Friday, April 30, 2010
Men of Steel Racing Club De Rosa Corum Review
Last month we had a story about the Men of Steel Racing Club and the De Rosa "Corum" steel bikes they compete on. Here is a review of the frame bike published at RoadBikeReview.com:
From the pro peloton to local USCF races, carbon fiber is the material du jour these days. Forks, wheels, components, water bottle cages, headset spacers; they’re all made of carbon. And of course, the frame, the nucleus of every bicycle, is where most of the carbon fiber craze is focused.
But what about good old steel? Is there a place in the modern peloton for the tried and true material which has been manipulated by man since 1300 years before the birth of Christ? The Men of Steel Racing team, an Indiana-based USCF club thinks there is. And in order to prove it, they turned to one of the most legendary names in steel – DeRosa.
We recently got a chance to ride a Men of Steel Racing team bike on a rainy Indianapolis afternoon; a 2010 DeRosa Corum, TIG-welded by hand in Milan, Italy by Doriano DeRosa himself. If you want a custom, steel Italian race bike, it doesn’t get any better than this.
The Corum was introduced in 2003 during a time where most serious riders and racers had written off steel as a viable material for racing bikes. However, since its introduction, more and more cyclists who are reaching Masters-category age long for the days of their lugged steel beauties, and they’re turning to bikes like the Corum.
But the Corum isn’t just for older riders trying to relive the glory days. With a weight of just 16 pounds for a fully equipped 59cm bike, the Corum is catching the eye of younger riders who’ve grown up only knowing carbon fiber, titanium and aluminum. It’s also attracting riders who are tired of mass-produced carbon fiber bikes which are designed to the most common denominator – often times being too stiff or not stiff enough depending on rider weight and height.
You also get the peace of mind in knowing that if you crash, a steel bike won’t have a ‘catastrophic failure’, and you can repair it with confidence, especially considering the fork is carbon – an easy replacement in more serious crashes.
The race-ready, 16 pound Men of Steel Racing DeRosa we rode was equipped with a SRAM Red group, H.E.D. Ardennes wheels and carbon bits like handlebars and seatpost. At first glance, the oversize tubing and lugless design would indicate aluminum or titanium, especially when you lift the bike for the weight test. But make no mistake; this racing machine is TIG-welded by hand with Dedacciai steel.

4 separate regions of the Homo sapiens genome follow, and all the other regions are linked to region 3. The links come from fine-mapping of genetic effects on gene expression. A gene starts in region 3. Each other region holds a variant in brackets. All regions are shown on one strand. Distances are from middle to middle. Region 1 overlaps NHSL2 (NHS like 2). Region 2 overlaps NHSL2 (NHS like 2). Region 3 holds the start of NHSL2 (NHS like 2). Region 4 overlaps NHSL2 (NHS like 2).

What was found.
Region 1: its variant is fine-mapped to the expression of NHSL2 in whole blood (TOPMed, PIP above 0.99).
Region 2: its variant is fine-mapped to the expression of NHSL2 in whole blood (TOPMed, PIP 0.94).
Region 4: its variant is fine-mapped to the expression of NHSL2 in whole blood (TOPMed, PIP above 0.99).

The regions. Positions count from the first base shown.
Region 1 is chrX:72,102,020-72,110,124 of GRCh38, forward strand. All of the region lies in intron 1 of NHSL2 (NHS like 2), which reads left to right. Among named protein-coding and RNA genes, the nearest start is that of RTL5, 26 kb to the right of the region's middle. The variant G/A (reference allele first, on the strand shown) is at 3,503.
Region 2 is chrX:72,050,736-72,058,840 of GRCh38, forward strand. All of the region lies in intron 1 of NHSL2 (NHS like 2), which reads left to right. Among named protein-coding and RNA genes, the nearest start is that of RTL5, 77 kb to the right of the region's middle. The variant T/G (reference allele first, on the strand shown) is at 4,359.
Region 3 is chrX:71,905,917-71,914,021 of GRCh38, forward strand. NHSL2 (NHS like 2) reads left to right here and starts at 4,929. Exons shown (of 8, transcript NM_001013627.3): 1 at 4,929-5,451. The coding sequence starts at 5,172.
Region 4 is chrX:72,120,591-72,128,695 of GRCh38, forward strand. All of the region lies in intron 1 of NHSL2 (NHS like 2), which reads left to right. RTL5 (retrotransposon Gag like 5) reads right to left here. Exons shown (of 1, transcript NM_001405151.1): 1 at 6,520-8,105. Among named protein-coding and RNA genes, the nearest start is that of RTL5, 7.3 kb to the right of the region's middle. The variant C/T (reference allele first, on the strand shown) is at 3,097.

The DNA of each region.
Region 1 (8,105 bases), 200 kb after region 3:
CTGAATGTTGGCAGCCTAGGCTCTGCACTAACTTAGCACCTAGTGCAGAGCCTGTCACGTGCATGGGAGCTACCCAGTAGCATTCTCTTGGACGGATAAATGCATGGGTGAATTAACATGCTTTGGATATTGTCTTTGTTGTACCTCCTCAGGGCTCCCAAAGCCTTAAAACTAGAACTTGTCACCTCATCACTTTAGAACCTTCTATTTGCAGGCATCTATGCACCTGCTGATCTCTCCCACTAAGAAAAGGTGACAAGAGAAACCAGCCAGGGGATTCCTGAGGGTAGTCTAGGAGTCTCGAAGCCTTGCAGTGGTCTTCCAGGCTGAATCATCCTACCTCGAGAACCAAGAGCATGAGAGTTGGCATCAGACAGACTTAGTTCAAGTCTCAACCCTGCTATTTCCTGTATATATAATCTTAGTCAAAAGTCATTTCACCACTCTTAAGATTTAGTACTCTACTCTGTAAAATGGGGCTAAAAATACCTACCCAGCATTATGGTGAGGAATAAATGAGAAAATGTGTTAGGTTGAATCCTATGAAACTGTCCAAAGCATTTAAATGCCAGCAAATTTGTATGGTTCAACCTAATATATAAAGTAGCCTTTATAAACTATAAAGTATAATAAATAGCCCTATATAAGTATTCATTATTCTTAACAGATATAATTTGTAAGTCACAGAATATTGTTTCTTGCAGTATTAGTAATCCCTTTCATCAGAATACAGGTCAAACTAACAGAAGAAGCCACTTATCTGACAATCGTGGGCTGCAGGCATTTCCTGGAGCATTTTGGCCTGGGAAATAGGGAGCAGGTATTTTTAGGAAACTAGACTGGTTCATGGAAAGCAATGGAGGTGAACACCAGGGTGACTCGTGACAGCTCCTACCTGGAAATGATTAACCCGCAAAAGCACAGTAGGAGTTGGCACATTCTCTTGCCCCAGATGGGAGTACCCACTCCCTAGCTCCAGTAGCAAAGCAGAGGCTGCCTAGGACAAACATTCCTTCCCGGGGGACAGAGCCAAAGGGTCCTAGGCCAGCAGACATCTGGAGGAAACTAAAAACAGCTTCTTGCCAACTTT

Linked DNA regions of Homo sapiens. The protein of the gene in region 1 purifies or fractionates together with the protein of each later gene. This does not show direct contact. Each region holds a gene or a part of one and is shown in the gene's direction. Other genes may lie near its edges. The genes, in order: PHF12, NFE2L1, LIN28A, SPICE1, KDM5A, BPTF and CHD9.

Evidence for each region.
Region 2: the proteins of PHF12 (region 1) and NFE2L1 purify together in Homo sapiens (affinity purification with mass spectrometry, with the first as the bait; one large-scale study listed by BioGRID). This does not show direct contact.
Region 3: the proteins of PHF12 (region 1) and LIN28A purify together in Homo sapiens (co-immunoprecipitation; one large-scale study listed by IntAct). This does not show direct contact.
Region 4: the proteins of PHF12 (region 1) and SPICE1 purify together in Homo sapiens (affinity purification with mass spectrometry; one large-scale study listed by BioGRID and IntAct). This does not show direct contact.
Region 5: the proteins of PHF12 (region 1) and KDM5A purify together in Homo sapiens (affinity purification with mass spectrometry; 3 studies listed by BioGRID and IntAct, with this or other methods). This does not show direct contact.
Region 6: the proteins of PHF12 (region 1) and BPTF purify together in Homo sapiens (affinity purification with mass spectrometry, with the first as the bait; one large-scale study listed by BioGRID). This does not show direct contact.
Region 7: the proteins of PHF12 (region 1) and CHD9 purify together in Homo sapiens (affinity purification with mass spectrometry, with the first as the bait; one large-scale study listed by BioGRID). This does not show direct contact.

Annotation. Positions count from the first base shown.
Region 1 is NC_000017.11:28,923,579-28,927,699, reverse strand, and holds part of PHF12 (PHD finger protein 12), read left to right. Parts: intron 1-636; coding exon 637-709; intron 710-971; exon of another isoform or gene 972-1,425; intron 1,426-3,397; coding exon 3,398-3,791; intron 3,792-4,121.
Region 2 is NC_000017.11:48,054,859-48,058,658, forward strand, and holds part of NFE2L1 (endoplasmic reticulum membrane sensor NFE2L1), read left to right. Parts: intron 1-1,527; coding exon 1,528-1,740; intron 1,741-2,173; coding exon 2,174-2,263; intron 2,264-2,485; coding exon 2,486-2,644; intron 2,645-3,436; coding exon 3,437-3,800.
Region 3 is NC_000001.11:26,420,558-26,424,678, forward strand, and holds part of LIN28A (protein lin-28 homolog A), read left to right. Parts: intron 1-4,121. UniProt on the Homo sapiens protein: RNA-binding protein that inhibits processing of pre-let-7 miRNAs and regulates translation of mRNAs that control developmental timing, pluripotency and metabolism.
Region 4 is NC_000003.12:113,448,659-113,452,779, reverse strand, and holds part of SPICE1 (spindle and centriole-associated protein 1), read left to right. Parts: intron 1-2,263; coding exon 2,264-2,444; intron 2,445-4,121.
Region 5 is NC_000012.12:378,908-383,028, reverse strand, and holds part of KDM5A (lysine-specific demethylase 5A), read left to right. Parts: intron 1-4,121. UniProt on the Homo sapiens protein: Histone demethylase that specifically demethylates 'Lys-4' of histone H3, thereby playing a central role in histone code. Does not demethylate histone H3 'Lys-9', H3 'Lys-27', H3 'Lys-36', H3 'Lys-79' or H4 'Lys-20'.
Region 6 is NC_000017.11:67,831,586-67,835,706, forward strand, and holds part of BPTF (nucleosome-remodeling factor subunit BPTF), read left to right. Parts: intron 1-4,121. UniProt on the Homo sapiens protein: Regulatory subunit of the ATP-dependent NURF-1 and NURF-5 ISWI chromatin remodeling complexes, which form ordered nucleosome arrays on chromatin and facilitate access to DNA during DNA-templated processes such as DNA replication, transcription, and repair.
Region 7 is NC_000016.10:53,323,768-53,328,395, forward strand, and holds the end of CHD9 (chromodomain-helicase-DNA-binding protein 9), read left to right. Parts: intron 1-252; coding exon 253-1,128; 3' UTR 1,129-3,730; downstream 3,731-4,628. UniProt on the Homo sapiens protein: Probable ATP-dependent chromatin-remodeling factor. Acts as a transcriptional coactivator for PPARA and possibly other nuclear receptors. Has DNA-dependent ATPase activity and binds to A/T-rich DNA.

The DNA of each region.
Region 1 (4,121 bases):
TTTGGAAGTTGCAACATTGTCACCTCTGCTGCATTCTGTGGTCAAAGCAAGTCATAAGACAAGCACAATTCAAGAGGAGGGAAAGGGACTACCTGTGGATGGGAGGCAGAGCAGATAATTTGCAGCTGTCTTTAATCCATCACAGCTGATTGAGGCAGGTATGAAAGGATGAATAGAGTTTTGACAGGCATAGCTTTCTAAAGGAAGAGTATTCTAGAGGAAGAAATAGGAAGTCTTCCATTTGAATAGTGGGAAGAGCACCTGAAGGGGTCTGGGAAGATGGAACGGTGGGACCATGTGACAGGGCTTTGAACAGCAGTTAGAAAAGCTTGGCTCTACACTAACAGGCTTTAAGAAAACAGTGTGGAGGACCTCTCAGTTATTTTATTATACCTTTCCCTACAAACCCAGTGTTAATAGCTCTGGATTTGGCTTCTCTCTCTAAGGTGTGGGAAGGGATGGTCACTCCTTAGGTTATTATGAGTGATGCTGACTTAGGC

What we noticed immediately upon rolling down the Monon Trail was the liveliness and responsiveness of the Corum. The feedback is like every steel frame – you feel the bumps in the road, but you don’t feel them all they way up your spinal column. The frame interacts with you; tells you what’s beneath your wheels without hammering it into your skull like aluminum does. Compared to the vivacity of the Corum, a carbon fiber bike feels as stiff and dead as a rigor-mortised corpse.
Out of the saddle, the bike springs forward without hesitation. It saddles a fine line between eagerness and jumpiness. This is definitely not your lugged Columbus SLX DeRosa. There is zero delay. When you jump, so goes the Corum.
The Corum’s aggressive geometry does not confuse matters; this bike was designed and built to be raced, but its forgiving demeanor also enables you to bang out a century and arrive home without looking like you got beaten senseless with a painter’s pole.
Team organizer Jim Kruse couldn’t be happier with how the team has grown over the past year. He and his teammates are proving that even in a carbon fiber world, steel is still a viable material for race bikes. In their inaugural year, Men of Steel Racing has proven that you can finish on the podium, even top it, as they did in their very first race. With racing season hitting full stride in the Midwest, Kruse expects the early success to continue.
“Our mission is to prove to people that steel is still alive and well. You can have a sub-16 pound bike which delivers the light weight of carbon fiber without sacrificing the incredible feel and handling characteristics of steel. And we’re elated to have such a legendary name in Doriano DeRosa helping support our mission.”
Even if you aren’t in the market for a brand new steel race bike, Men of Steel Racing is also a club, inviting riders of all ages to dust off their classic steel bikes and get them out on the race course. The club has vintage-specific rides and races, with a quickly-expanding calendar across the Midwest.
For more information on the team, their vintage races and how you can get your own DeRosa Corum, check out http://www.menofsteelracing.com/
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